Legless

Tomorrow I’m seeing the orthopaedic surgeon who amputated my right leg in October 2014. I saw him once after I was discharged but this is the first time I’ll see him now that I’m properly ‘healed’. 

It took a while to come to terms with my decision to amputate and longer still to accept it once it was done and there was no turning back. I think I was in shock for a considerable time and it took a lot longer than I anticipated to recover, physically and psychologically.

Now that I have recovered for the most part, I have fully integrated my “stump” into my body image, which has always been quite healthy considering I have spina bifida. I can look in the mirror without thinking about what I looked like before. I no longer try and put a sock on a leg that isn’t there and it’s been a long time since I’ve grabbed at thin air, which happened daily for ages. That was pretty upsetting. Actually, I cried like a baby the first time that happened.

To begin with, I didn’t want to go outside or to see people because I was overcome with the idea that people might stare. That was such a foreign feeling. It was so difficult for me to comprehend, even at the time, that I might feel so self conscious. After all, I have always used a wheelchair to get around and people have always stared. 

Eventually, I did start going outside more and people did stare, as they always had. It’s just that now I was noticing. I felt so exposed and raw in those first few months back home. Even that passed. I’ve gone back to not paying so much attention to people’s lingering gazes. 

The whole process has been really a surprise from start to finish. I was amazed at how many different extremely strong pain killers I needed to be on considering I didn’t expect to feel anything much but feel it I did. When the drugs started to wear off and I was due for more, I felt like death. Pain management has come such a long way though compared to 20 years previous, the time of my last major orthopaedic (spinal) surgeries. For that I am eternally grateful.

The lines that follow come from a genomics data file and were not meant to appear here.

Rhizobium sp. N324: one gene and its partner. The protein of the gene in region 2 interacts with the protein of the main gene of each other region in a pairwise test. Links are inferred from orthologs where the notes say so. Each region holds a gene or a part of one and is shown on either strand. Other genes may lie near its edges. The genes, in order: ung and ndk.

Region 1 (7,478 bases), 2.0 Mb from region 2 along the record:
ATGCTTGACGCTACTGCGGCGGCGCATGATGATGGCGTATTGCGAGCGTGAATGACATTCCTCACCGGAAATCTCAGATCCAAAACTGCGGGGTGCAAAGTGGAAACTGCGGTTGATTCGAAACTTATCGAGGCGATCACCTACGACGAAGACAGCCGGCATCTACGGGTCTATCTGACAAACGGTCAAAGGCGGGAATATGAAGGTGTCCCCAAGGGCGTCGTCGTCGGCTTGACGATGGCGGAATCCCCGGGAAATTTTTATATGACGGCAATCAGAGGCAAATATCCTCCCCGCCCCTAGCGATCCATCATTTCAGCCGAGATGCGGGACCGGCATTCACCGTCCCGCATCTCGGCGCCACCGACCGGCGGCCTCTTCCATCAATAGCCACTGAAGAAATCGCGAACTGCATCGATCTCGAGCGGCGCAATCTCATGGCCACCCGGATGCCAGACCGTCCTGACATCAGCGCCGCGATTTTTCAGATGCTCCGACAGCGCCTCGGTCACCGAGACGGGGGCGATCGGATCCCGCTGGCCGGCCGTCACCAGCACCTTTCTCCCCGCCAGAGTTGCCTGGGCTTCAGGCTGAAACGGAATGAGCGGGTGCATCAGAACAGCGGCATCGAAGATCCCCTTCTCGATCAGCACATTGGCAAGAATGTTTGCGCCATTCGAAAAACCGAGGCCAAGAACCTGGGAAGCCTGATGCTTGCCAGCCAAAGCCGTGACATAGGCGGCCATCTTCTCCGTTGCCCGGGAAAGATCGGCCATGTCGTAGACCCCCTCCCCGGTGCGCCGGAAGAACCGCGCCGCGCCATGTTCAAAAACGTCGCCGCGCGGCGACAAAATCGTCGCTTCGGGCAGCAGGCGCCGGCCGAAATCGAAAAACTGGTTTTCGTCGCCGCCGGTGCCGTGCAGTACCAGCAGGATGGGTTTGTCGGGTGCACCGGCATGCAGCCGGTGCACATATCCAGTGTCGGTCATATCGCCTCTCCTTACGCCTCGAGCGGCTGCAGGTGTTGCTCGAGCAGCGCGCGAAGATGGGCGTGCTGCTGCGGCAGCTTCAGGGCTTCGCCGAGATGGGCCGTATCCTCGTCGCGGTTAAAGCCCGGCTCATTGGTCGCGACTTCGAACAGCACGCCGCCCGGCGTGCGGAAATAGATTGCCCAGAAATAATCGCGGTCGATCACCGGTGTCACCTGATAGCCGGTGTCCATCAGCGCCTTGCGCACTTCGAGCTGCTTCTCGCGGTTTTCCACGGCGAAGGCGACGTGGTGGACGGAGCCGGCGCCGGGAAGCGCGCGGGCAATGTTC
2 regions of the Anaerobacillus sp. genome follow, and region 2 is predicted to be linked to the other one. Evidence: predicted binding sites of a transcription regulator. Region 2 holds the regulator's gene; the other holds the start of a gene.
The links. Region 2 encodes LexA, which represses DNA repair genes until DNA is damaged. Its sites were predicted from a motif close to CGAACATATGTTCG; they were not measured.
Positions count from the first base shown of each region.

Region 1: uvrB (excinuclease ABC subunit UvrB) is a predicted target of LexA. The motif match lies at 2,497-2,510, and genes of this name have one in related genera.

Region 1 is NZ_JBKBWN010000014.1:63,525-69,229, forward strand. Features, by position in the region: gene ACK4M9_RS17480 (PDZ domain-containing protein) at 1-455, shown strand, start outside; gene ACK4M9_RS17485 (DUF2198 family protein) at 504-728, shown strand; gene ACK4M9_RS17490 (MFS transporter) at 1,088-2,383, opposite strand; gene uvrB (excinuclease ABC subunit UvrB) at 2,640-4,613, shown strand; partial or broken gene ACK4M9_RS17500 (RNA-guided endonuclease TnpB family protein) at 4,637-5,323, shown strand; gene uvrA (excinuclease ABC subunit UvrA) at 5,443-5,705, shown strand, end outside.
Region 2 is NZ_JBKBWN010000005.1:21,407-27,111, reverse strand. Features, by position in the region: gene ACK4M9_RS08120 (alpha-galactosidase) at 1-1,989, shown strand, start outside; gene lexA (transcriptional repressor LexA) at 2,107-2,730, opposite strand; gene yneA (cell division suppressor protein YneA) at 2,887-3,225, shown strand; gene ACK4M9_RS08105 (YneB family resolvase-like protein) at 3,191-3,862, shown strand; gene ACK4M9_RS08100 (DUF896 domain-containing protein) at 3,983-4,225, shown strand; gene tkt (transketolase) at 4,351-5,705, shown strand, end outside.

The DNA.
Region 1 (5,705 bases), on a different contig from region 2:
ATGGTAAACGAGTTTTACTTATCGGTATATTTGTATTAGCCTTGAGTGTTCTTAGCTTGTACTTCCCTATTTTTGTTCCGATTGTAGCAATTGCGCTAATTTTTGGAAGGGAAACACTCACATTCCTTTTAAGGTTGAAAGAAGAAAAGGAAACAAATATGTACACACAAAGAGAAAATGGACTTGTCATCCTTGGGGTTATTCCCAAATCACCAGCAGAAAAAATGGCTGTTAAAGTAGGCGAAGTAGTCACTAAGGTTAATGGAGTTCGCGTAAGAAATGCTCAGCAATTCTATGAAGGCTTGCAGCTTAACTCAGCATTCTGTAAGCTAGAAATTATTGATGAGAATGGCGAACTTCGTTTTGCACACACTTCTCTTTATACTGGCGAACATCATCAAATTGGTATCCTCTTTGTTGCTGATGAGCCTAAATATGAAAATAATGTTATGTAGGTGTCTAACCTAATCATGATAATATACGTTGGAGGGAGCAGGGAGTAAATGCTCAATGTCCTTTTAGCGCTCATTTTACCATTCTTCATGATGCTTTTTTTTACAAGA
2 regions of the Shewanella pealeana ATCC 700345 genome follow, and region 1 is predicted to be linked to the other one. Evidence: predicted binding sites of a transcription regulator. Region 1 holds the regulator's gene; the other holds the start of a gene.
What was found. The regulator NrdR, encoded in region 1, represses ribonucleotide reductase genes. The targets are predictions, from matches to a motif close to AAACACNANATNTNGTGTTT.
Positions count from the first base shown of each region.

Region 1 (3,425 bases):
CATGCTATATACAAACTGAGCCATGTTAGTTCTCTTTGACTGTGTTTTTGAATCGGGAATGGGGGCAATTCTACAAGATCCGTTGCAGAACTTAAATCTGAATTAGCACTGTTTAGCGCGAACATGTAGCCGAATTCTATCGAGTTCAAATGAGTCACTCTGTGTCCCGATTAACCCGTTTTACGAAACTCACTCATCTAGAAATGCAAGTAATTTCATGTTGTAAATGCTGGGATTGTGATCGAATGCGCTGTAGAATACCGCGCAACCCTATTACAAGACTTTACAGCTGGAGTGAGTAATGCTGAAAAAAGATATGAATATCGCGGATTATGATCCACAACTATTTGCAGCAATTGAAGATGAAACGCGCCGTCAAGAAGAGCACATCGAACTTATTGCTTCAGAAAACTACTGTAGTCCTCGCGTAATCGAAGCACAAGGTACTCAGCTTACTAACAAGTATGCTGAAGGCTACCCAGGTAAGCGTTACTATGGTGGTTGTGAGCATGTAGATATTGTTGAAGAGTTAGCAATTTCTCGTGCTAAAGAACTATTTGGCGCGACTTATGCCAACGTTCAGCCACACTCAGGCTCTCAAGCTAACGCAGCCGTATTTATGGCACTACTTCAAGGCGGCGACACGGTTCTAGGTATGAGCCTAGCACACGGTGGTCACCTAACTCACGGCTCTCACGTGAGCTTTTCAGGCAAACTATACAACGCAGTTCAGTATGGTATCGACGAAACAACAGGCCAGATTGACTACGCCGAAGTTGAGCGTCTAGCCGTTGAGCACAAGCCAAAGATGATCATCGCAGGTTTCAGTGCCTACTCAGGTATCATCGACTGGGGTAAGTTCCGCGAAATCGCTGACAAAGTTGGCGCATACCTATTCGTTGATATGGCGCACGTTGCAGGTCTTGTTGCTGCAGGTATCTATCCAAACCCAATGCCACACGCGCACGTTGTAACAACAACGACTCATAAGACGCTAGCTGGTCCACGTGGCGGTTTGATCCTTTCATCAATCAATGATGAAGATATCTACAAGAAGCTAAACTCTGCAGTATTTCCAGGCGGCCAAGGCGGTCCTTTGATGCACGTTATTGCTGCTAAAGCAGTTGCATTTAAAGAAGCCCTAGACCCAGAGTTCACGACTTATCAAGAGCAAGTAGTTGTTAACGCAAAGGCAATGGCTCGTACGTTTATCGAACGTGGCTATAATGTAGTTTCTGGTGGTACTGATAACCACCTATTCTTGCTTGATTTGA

So, with all of that behind me, I’ll be discussing with my surgeon the unfortunate fact that I’ve started having problems with the other leg now. I’m not sure that I’m ready yet for round two but at least if I have to make the same decision again I know now what to expect.


Going Down?

Yes. Unavoidably. The point at which I know for sure, all I can think is, “This is going to hurt,” and “How can I best land so I don’t hurt my neck badly?” On reflection, relaxing into the fall might not have been the best decision. It’s difficult to weigh up your options when you know they are all going to culminate quite soon in a hostile meeting with an unfeeling concrete floor.

The few times I’ve had… No. I’ve lost it. I have absolutely no idea what I was going to write. I’ve a feeling it wasn’t to do with falling but that I might’ve related it back in a smartypants way. No tricks. I don’t know how to pull them off right now. Not one clue. If I do have an idea, it goes. I can’t evaluate quickly enough if it was a good one. I get around to a cup of tea eventually. That idea is usually persistent enough that I figure it must be one of my better ones.

The effects of concussion are fascinating. Beyond frustrating but really very interesting. I feel quite normal except that after just over a week I still have a headache and it still hurts where I hit the back of my head. When I’m with people, that’s when I really notice. It’s difficult to sustain a conversation and I find it hard to concentrate on where my thoughts are and how they relate to what’s just been said.

Especially to begin with, my mood was diabolically bad. I was quite suddenly extremely depressed after I fell. I sat in the dark unable to rub two thoughts together. That was a couple of days ago. That’s when I contemplated that maybe the crack I could still hear ringing loudly in my ears might have had a greater effect on my poor brain than the initial pain that made me clutch my head for what seemed like an age before I could move to get off the ground.

I’m meant to be resting my brain. Right now I’m writing this and watching a concert and listening to said concert through earphones and contemplating another cup of tea and thinking about the next podcast I’m going to listen to and the next book I’m going to read. It’s just after 2AM. It’s fair to say sleep has been affected.